Lotus Notes Client on Mac OS X

Boy – each day I use Notes, it seems to scale new heights of un-usability (is that a word?). This time, it was after I installed the Mac OS version of it on my new iMac. The fonts were tiny. Really, – so small, that I couldn’t even read anything properly… it was awful. Anyway – I gave it the benefit of the doubt – maybe my monitor resolution was too high, and that the default font size was set to something small. I figured I’d just change it.

So I went to the user preferences dialog. There it was, change font. But – while I could change the actual font being used, there was no way to change the size! I looked around, and really – there was nothing! Unbelievable. I googled around a bit, and there it was – some obscure software company had actually created a utility that allows you to change the settings for Notes on Mac OS. Including the font-size. Why a utility, you ask? And why only for the client on Mac? Well, obviously, because on Windows you can just edit the configuration file notes.ini. (Mac stores settings in binary format).

Yep. Usability at its best. Edit the configuration file. A couple of years ago, when I had to use Notes v5.5, I thought that the worst sin they’d committed was that whenever the application crashed (quite often), you couldn’t just restart it. It would lock a file or something and you’d have to *reboot* if you wanted to re-open notes. This continued till I found a utility called Zap Notes – which allowed you to restart Notes if it crashed without having to reboot. I’m sure it was a best seller.

What are we still using Notes for? ThoughtWorks is consciously attempting to move away from it – once our systems move out (which they are, slowly but surely – travel has moved, expenses and time-sheets have moved) we’ll say bye-bye to that horrendous piece of crap for good.

BTW, here’s the utility – it’s called NiniX

Update – I installed Lotus Notes R7 client for Mac OS X and it seems to be much nicer.

Usability and Mobile Devices – Part I – The Issues

With the kind of attention given to usability of regular desktop or web-based applications (sic), is it any surprise that most mobile applications are downright annoying to use? Many reasons contribute to this sad state of affaris – general lack of User Centric Design and Interaction Design awareness, applications being written for the developers themselves (as opposed to regular or specific users), a philosophy of miniaturization rather than careful thinking and planning of the application UI and technical limitations. The one that causes me the most amount of frustration is the indifference.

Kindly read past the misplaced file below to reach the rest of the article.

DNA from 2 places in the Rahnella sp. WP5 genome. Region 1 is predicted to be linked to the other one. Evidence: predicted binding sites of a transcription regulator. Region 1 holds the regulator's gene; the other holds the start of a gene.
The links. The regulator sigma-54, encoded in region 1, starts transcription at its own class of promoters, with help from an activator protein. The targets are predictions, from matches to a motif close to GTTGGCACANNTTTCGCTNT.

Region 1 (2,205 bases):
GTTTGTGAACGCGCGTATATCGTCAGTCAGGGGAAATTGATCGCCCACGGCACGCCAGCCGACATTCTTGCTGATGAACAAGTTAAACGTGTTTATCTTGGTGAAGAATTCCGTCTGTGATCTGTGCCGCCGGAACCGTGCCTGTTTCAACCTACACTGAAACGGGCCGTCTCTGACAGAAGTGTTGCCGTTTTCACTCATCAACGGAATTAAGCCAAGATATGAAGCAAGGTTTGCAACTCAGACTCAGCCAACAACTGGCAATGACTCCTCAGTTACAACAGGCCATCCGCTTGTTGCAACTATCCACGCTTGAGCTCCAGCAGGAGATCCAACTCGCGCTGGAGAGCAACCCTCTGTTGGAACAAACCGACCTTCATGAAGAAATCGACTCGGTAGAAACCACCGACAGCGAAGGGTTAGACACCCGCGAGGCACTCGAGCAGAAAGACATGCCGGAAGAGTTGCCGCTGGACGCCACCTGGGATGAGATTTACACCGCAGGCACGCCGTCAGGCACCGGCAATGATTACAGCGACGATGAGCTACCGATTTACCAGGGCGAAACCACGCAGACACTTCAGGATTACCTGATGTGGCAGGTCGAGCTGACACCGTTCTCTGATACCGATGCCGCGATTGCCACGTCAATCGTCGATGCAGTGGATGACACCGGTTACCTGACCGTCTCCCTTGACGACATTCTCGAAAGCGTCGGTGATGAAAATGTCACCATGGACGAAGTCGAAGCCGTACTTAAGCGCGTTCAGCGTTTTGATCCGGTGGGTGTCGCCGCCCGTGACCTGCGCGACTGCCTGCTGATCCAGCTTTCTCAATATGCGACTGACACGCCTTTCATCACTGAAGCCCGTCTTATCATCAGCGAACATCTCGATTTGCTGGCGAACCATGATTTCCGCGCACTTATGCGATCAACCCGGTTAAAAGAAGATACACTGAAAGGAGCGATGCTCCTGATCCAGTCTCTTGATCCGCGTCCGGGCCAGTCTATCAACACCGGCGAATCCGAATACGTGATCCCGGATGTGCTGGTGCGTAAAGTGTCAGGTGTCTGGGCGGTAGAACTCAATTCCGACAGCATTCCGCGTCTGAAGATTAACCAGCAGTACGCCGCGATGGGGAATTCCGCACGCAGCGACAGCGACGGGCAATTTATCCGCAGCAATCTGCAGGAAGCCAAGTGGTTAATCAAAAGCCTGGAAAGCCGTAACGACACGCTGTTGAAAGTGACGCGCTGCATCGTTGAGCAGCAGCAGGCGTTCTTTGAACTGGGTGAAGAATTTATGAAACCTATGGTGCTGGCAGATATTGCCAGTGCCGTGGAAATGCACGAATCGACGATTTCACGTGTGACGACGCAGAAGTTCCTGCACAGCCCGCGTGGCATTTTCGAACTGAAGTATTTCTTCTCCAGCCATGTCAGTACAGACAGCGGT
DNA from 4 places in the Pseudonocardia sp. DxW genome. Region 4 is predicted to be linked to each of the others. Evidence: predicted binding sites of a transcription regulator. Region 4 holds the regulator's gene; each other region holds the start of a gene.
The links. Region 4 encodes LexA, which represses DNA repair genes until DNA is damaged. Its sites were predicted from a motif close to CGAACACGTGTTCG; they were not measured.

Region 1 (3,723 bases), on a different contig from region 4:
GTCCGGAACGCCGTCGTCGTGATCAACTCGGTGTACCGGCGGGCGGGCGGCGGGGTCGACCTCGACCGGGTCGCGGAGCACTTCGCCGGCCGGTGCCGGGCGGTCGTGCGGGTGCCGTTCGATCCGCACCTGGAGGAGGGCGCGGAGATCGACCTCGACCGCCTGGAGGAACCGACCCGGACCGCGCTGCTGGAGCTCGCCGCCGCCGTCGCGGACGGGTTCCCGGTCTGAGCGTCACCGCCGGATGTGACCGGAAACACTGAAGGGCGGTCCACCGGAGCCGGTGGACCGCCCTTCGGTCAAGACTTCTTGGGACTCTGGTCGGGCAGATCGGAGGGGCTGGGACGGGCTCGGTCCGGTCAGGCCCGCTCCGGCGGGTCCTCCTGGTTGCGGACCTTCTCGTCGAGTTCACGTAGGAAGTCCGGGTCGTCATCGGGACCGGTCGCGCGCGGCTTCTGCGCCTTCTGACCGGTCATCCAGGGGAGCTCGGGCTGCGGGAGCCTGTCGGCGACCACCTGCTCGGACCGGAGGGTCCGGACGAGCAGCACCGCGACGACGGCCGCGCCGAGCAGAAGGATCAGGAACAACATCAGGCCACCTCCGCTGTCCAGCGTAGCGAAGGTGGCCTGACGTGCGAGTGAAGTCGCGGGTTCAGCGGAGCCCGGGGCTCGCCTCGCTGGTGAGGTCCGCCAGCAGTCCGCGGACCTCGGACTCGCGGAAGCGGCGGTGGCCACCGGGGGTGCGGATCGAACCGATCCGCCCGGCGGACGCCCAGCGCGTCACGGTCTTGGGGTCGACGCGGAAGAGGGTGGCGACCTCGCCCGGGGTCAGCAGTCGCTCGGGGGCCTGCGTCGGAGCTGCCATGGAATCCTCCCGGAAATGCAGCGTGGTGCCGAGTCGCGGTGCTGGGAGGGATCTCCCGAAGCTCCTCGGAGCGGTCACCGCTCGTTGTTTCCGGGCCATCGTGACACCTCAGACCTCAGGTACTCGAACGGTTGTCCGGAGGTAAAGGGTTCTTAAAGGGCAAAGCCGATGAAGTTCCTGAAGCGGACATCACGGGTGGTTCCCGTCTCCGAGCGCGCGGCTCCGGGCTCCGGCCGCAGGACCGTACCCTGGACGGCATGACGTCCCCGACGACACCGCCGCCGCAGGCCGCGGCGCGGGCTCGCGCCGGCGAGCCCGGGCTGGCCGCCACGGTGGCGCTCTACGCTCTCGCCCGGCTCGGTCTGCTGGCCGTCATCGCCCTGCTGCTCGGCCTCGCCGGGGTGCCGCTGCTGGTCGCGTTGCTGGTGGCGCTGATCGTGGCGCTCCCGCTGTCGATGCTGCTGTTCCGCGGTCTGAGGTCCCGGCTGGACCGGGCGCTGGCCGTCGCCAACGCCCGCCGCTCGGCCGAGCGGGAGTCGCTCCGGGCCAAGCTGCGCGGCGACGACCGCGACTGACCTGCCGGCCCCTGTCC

Nothing new here – this is the same indifference that causes you to reach for a nearby rock to lob into your computer screen. The fact is, given the much smaller form factor – smaller screen, smaller buttons and the associated painfully slow text input, potentially single-hand operation, potentially flaky network connections, slower processors for some older models, no mouse (with black-berry type devices) – the need for carefully thought out, user centered design is even more important. On top of these issues, some mobile browsers only support vertical scrolling, devices are different in soft-key placement and use, users have to often pay by the byte for bandwidth used – all add to the overall problem. These issues only serve to lay more constraints on the application designer. And yet, most mobile software development teams don’t seem to care – and they treat their users with the same disrespect they treat PC users.

I plan to write a series of articles that address a few of these issues – and how to design better interfaces for mobile devices. Not too much in these thougts will probably be original – but will essentially be applied user-centric design priciples for mobiles. Hope they help!